Sudan military rulers suspend talks on civil administration

Sudanese protesters block a street in the capital Khartoum

Sudanese protesters block a street in the capital Khartoum

On Monday, the Transitional Military Council says it has reached an agreement with protest leaders on a transitional power structure.

The protest movement is demanding a civilian-led transition, which the generals have steadfastly resisted since bowing to their demands and toppling longtime autocrat Bashir.

"We made a decision to suspend the negotiations over civil rule for 72 hours to help prepare an atmosphere for completing the deal, ' Burhan said, demanding that protesters dismantle roadblocks in Khartoum, open bridges connecting the capital and other regions and 'stop provoking security forces".

There have been several deadly incidents of violence at the sit-ins, including at the main protest site outside the military headquarters in the capital, Khartoum.

Tensions soared after Monday's shootings, which came a day after protesters blocked a key avenue in Khartoum, an action which the generals said was "totally unacceptable".

Another protester, Rayan al-Hadi, 25, said she would follow the instructions of protest leaders if they decided that barriers should be taken down.

On Monday, similar clashes left five dead, including an army officer, and more than 200 wounded.

He accused armed elements of infiltrating the sit-in area and targeting the armed forces and the rapid support forces.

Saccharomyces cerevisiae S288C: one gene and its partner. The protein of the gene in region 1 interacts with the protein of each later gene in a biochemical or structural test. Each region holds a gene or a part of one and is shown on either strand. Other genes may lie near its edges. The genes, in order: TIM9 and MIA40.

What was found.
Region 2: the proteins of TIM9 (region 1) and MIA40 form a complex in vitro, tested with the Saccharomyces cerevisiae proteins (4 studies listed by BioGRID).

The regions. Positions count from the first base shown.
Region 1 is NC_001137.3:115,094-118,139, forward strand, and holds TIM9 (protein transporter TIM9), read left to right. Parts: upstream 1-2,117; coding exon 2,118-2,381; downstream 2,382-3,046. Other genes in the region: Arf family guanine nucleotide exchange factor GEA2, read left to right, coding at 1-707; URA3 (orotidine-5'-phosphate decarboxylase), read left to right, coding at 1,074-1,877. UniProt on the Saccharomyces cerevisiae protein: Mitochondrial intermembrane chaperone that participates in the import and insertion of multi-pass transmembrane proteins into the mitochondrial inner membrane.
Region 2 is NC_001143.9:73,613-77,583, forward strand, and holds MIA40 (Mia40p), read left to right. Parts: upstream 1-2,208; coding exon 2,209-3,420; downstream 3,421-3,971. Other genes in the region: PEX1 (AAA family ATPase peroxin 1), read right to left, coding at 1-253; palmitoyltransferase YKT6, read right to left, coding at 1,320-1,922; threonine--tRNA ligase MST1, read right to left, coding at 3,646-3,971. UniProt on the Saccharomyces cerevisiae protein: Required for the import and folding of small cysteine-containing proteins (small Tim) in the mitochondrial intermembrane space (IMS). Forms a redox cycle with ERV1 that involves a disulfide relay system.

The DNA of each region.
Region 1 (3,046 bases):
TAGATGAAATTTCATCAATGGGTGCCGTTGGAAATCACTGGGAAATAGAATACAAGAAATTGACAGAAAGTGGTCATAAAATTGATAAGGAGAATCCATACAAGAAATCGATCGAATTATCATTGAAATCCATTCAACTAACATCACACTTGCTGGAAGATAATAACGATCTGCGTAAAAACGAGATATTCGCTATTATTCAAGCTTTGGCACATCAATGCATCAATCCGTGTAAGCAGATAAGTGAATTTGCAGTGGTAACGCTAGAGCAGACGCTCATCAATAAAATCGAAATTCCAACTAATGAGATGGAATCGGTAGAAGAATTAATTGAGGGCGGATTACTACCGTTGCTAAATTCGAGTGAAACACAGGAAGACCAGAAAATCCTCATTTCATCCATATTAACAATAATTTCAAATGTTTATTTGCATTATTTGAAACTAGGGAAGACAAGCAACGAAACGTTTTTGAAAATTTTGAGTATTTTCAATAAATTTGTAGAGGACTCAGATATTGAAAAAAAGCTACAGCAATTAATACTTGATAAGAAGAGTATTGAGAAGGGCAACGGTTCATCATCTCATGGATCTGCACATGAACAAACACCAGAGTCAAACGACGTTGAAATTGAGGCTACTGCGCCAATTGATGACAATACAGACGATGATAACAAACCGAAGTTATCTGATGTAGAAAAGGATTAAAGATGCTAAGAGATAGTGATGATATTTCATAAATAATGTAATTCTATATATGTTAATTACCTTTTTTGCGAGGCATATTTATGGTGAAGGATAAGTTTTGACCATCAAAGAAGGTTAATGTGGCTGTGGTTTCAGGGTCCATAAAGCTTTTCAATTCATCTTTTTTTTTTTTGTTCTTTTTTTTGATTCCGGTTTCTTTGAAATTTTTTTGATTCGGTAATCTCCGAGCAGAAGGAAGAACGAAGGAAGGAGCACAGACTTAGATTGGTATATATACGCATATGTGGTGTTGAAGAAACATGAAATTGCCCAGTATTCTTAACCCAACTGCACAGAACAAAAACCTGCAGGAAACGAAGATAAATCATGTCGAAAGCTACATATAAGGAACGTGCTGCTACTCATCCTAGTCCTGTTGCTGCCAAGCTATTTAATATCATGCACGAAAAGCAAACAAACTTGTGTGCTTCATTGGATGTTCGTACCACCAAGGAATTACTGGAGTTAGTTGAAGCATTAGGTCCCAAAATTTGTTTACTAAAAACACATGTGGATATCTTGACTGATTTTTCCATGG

Also on Wednesday, at least eight people were wounded by gunshots near a Khartoum sit-in, a spokesman for Sudan's protest movement and a witness said.

"Extremely concerned by use of live ammunition by Sudanese security forces against protesters in Khartoum today, with reports of civilian casualties", Irfan Siddiq wrote on Twitter on Wednesday. The sticking point in the talks remained the makeup of the sovereign council that is to guide the nation through the transition, and the extent the military would have in that council.

"The tragic attacks on protesters. were clearly the result of the Transitional Military Council trying to impose its will on the protesters by attempting to remove roadblocks", the U.S. embassy said in a statement.

There has been a protracted sit-in by protesters outside the army headquarters since the military seized power from veteran leader Omar al-Bashir in April 2019.

However, the protests continued, calling for a transition of power to the civilian authorities.

They further agreed that legislative council is to be comprised of 300 members, 67 percent of which from the Freedom and Change Alliance and the rest from the other political forces.

Earlier on Wednesday, protest leaders said of the ruling military council's decision to suspend talks.

The three-year transition period is considered a compromise between the military's insistence for a two-year period while protesters wanted four years to ensure they had the necessary time to prepare.

"We vow to our people that the agreement will be completed fully within 24 hours in a way that it meets the people's aspirations", said General Yasser al-Atta, one of the members of the current ruling military council.